Myth #3: Doing a large water change once in a while is better than frequent smaller changes

This runs counter to Myth #3 but it is still prevalent in the hobby. I think this comes from people just being lazy. Instead of doing smaller chores once a week, why not do a big chore once a month?


Changing 20% - 30% of the water once a week will have little chance of ever stressing your fish.

Please see the answers above for Myth #3 on why this is a bad idea. Large water changes are good, but only as part of a regular schedule. That's like saying it's better to let a bathroom go uncleaned for a year then scrub it all down with bleach detergent. That's fun for about a week after its done, then after that ... eww.

Myth #4: The water should only be changed when it's cloudy.

This is just ignorance, and maybe that's bliss for some people because they only have to change the water when it turns green, brown, or even yellow. Anyone who keeps fish needs to see the "unseen" in water through test kits and common sense. Looks can be deceiving. Besides, it must be obvious at some point (fish deaths) that something is wrong with this lack of maintenance.

There are fish wastes which buildup that the filter can't completely take care of. These need to be removed manually through water changes. Except through some fancy expensive filtration methods that are beyond the usual hobbyist, these wastes cannot be removed any other way. And they are not visible at all except through the use of test kits. A glass of ammonia and a glass of water look the same... which would you like to drink?

Methods of Doing Water Changes

#1 - Luggin the Buckets!


Don't vigorously vacuum more than half your gravel at one time, otherwise you may upset the bacteria colonized there and cause water to foul.

This is the method you can use if you have a small tank (10 gallons) and the sink isn't too far away. Usually this includes vacuuming the gravel with a gravel vacuum. A gravel vacuum is just a larger rigid tube which (when used properly) will not completely suck the gravel through the siphon hose you are using. You then rummage through the gravel with this and try to suck up all the nasties that have settled in the gravel. This is fish poop, uneaten food, and other gunk that we call "detritus".

Here are the steps:

  1. Turn off all the electrical equipment in the tank, except the lights.
  2. Fill the siphon hose with water, placing a finger on the end which will go in the bucket.
  3. Stick the vacuum/siphon end into the tank, and the end of the hose with your finger on it should go into the bucket.
  4. Take your finger off the end and make sure the siphon hose is resting inside the bucket and water is flowing out of it and into the bucket.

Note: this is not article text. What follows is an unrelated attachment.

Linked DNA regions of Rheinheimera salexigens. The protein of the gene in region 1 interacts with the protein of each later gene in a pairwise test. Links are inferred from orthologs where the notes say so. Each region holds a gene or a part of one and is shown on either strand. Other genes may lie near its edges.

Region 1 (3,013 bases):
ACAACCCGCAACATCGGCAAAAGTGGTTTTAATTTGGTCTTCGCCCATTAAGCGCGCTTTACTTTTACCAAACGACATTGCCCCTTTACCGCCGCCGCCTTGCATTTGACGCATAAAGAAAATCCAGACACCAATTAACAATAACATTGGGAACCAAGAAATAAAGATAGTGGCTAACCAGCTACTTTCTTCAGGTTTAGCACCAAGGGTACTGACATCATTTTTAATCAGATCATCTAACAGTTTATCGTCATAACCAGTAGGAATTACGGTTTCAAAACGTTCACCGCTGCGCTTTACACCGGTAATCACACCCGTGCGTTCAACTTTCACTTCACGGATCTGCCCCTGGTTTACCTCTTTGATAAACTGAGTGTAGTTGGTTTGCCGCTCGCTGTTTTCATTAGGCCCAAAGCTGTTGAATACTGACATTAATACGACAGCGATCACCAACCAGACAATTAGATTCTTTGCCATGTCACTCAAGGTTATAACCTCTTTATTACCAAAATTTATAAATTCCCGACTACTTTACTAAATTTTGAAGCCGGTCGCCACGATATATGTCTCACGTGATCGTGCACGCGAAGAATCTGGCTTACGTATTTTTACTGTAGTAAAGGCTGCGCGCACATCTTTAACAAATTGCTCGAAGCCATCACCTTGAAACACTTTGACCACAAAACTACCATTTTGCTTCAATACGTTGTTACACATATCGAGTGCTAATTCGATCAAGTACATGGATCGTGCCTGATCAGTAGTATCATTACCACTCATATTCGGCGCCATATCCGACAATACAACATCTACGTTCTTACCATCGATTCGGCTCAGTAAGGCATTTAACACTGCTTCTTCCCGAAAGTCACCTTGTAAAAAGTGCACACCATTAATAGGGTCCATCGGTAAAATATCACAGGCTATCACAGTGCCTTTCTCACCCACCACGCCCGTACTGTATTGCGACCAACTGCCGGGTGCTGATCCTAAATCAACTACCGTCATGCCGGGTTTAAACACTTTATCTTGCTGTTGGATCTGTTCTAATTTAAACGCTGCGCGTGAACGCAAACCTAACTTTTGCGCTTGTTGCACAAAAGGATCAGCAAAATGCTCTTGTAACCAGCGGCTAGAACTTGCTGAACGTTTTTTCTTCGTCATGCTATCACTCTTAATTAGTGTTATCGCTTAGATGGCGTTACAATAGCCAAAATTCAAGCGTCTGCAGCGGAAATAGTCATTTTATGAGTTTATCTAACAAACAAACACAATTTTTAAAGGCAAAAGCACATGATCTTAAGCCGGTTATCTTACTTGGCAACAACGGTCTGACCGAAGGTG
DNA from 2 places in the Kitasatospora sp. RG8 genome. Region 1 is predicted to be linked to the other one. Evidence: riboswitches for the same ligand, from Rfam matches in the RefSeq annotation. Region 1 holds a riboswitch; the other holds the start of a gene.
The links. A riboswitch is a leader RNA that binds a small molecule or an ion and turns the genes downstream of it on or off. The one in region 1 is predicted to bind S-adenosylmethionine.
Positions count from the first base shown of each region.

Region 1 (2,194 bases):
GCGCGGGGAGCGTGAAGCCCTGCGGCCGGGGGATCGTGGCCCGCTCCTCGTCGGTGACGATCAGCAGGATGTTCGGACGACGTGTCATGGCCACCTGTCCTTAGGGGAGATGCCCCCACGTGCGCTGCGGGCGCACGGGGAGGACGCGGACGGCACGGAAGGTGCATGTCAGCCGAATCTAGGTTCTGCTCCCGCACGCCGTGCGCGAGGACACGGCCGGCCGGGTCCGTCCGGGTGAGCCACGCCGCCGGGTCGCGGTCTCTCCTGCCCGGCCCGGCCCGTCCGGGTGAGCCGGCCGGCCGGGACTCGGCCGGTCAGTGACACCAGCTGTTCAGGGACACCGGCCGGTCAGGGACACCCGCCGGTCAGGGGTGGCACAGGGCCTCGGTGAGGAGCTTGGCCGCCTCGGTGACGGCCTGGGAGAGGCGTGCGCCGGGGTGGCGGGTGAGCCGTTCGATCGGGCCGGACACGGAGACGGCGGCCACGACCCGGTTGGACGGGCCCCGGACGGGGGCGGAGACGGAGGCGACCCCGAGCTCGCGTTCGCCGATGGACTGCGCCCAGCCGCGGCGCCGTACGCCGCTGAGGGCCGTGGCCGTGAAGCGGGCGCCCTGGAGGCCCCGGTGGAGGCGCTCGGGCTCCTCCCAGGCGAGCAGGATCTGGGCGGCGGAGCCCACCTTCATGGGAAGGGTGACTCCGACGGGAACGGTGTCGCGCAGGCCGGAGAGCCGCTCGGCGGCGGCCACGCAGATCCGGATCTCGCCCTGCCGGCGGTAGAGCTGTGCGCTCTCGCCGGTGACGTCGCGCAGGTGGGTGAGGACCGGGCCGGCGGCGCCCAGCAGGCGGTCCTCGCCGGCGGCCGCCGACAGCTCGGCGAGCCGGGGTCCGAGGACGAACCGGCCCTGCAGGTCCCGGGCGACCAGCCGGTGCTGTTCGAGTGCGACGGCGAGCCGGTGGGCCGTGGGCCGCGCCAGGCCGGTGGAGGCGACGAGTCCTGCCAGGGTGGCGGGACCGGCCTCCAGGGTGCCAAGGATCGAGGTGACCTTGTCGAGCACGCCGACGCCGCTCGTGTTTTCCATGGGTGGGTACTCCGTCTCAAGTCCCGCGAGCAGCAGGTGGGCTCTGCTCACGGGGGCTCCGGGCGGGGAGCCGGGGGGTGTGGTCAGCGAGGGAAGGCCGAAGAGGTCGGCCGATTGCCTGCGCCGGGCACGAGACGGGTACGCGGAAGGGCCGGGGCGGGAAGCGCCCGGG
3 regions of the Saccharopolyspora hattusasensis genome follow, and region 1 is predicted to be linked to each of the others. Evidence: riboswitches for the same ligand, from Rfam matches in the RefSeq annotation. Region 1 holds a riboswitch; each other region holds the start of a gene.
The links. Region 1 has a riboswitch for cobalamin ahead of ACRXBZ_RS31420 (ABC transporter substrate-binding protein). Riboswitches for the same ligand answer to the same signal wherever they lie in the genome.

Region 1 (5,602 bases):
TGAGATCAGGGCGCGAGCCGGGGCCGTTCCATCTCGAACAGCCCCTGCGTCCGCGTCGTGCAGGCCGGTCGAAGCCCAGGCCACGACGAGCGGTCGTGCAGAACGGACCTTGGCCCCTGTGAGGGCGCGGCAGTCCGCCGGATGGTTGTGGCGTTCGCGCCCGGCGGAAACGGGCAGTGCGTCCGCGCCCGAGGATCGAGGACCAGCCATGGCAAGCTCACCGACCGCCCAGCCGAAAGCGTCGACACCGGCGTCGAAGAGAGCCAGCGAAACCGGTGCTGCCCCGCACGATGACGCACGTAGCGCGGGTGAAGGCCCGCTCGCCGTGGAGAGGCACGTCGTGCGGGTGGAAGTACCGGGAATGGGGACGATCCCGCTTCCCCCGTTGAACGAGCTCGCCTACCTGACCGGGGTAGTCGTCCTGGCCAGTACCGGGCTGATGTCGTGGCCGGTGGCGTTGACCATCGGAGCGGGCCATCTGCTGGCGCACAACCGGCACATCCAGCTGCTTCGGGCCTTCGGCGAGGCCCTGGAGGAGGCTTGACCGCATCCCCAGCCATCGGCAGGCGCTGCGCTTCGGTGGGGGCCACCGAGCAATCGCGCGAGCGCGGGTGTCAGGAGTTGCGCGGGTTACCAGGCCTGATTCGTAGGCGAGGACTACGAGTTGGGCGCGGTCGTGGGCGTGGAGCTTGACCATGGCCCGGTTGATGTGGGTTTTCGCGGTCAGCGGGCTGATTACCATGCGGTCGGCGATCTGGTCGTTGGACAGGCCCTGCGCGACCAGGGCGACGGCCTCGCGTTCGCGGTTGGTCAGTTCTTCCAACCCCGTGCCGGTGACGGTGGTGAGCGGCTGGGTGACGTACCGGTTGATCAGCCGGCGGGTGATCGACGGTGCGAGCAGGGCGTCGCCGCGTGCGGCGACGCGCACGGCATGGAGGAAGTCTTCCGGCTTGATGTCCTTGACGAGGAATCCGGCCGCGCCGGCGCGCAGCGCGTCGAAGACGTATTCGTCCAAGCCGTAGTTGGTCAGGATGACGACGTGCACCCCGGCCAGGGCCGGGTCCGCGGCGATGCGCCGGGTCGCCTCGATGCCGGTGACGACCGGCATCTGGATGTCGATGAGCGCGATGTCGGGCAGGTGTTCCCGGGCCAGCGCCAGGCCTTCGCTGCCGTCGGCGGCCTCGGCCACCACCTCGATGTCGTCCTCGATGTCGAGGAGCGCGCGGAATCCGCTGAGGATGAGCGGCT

5. Then proceed to move the vacuum/siphon end around the bottom of the tank, picking up gunk while sticking it into the gravel bed. (Warning: Don't vigorously vacuum more than half your gravel at one time, otherwise you may upset the bacteria colonized there and cause water to foul.)
  6. When the bucket is nearly full, stop the siphon by removing the vacuum/siphon end and let the rest of the water drain into the bucket.
  7. Dump the bucket of water wherever convenient (Hint: flower gardens and shrubs like fish water!) Repeat steps 2-7 as necessary until you have removed the appropriate percentage of water from the tank.
  8. Fill the bucket with fresh water from the tap at whatever temperature your tank is at. Declorinate the water in the bucket as per the directions on your dechlorinator.
  9. Slowly pour the water from the bucket into the tank, being careful not to disturb too much gravel and make a "crater" which is a hassle you'd have to fix later.
  10. Repeat steps 8-9 untill the tank is filled to within 1/2" of the top.
  11. Prime your filters, turn them on as well as the heaters.
  12. Check out your fish and see how happy they are with clean water!

#2 - Siphon to the Sink

This is similar to the bucket method except instead of a bucket you have a very long hose that attaches to the sink directly and produces a siphon through waterflow. It can then be turned reverse in order to fill your tank. Steps are slightly different but the idea is the same.

  1. (Steps to come!)

Conclusion

Well I hope this article helps you appreciate the importance of fresh water for your fishes health and survival. Indeed, once you start maintaining your tanks to the highest level of quality for your fish... they will reward you with excellent growth, optimum color, and perhaps even breed for you. Go do a water change today, your fish will thank you for it!